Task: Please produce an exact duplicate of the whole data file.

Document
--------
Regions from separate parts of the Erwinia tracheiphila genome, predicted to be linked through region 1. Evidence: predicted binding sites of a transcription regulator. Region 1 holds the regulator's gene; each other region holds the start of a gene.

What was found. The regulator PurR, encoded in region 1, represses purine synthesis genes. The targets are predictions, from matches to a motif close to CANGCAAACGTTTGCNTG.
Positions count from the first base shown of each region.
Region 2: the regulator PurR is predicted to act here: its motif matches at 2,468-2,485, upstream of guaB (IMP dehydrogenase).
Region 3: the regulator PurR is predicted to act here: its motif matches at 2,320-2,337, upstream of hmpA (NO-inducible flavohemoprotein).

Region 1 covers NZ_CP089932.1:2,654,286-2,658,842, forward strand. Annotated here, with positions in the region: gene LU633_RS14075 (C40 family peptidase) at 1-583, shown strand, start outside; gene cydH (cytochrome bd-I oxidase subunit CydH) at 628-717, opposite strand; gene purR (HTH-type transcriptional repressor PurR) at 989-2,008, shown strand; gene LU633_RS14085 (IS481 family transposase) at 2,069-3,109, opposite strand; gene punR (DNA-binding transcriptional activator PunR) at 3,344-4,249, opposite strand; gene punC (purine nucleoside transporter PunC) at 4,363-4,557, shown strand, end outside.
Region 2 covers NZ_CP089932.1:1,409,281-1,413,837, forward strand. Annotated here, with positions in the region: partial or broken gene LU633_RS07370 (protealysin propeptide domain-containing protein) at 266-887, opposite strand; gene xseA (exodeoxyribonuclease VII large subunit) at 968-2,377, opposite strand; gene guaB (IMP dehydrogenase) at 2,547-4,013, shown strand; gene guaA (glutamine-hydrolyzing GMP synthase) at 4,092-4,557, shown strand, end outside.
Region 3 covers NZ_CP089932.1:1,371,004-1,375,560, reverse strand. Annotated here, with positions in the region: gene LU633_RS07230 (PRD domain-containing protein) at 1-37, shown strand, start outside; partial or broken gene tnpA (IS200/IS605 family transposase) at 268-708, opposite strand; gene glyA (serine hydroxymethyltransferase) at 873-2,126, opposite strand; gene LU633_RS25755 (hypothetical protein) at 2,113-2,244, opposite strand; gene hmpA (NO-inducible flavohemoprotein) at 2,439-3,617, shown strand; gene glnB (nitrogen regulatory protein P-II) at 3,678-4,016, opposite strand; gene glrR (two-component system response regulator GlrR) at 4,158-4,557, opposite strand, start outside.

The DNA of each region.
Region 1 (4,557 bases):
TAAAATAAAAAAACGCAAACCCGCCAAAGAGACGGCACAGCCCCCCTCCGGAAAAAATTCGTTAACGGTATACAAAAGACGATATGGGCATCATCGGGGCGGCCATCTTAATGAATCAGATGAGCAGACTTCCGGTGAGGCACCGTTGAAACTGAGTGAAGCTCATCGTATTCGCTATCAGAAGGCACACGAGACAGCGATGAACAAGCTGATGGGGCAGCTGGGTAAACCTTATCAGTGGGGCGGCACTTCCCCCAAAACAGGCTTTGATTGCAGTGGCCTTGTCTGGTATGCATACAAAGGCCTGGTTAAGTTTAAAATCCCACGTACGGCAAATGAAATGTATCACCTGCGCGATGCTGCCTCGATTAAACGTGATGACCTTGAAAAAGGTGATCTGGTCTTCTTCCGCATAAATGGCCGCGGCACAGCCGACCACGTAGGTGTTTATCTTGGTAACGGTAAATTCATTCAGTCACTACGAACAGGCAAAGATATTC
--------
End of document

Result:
Regions from separate parts of the Erwinia tracheiphila genome, predicted to be linked through region 1. Evidence: predicted binding sites of a transcription regulator. Region 1 holds the regulator's gene; each other region holds the start of a gene.

What was found. The regulator PurR, encoded in region 1, represses purine synthesis genes. The targets are predictions, from matches to a motif close to CANGCAAACGTTTGCNTG.
Positions count from the first base shown of each region.
Region 2: the regulator PurR is predicted to act here: its motif matches at 2,468-2,485, upstream of guaB (IMP dehydrogenase).
Region 3: the regulator PurR is predicted to act here: its motif matches at 2,320-2,337, upstream of hmpA (NO-inducible flavohemoprotein).

Region 1 covers NZ_CP089932.1:2,654,286-2,658,842, forward strand. Annotated here, with positions in the region: gene LU633_RS14075 (C40 family peptidase) at 1-583, shown strand, start outside; gene cydH (cytochrome bd-I oxidase subunit CydH) at 628-717, opposite strand; gene purR (HTH-type transcriptional repressor PurR) at 989-2,008, shown strand; gene LU633_RS14085 (IS481 family transposase) at 2,069-3,109, opposite strand; gene punR (DNA-binding transcriptional activator PunR) at 3,344-4,249, opposite strand; gene punC (purine nucleoside transporter PunC) at 4,363-4,557, shown strand, end outside.
Region 2 covers NZ_CP089932.1:1,409,281-1,413,837, forward strand. Annotated here, with positions in the region: partial or broken gene LU633_RS07370 (protealysin propeptide domain-containing protein) at 266-887, opposite strand; gene xseA (exodeoxyribonuclease VII large subunit) at 968-2,377, opposite strand; gene guaB (IMP dehydrogenase) at 2,547-4,013, shown strand; gene guaA (glutamine-hydrolyzing GMP synthase) at 4,092-4,557, shown strand, end outside.
Region 3 covers NZ_CP089932.1:1,371,004-1,375,560, reverse strand. Annotated here, with positions in the region: gene LU633_RS07230 (PRD domain-containing protein) at 1-37, shown strand, start outside; partial or broken gene tnpA (IS200/IS605 family transposase) at 268-708, opposite strand; gene glyA (serine hydroxymethyltransferase) at 873-2,126, opposite strand; gene LU633_RS25755 (hypothetical protein) at 2,113-2,244, opposite strand; gene hmpA (NO-inducible flavohemoprotein) at 2,439-3,617, shown strand; gene glnB (nitrogen regulatory protein P-II) at 3,678-4,016, opposite strand; gene glrR (two-component system response regulator GlrR) at 4,158-4,557, opposite strand, start outside.

The DNA of each region.
Region 1 (4,557 bases):
TAAAATAAAAAAACGCAAACCCGCCAAAGAGACGGCACAGCCCCCCTCCGGAAAAAATTCGTTAACGGTATACAAAAGACGATATGGGCATCATCGGGGCGGCCATCTTAATGAATCAGATGAGCAGACTTCCGGTGAGGCACCGTTGAAACTGAGTGAAGCTCATCGTATTCGCTATCAGAAGGCACACGAGACAGCGATGAACAAGCTGATGGGGCAGCTGGGTAAACCTTATCAGTGGGGCGGCACTTCCCCCAAAACAGGCTTTGATTGCAGTGGCCTTGTCTGGTATGCATACAAAGGCCTGGTTAAGTTTAAAATCCCACGTACGGCAAATGAAATGTATCACCTGCGCGATGCTGCCTCGATTAAACGTGATGACCTTGAAAAAGGTGATCTGGTCTTCTTCCGCATAAATGGCCGCGGCACAGCCGACCACGTAGGTGTTTATCTTGGTAACGGTAAATTCATTCAGTCACTACGAACAGGCAAAGATATTC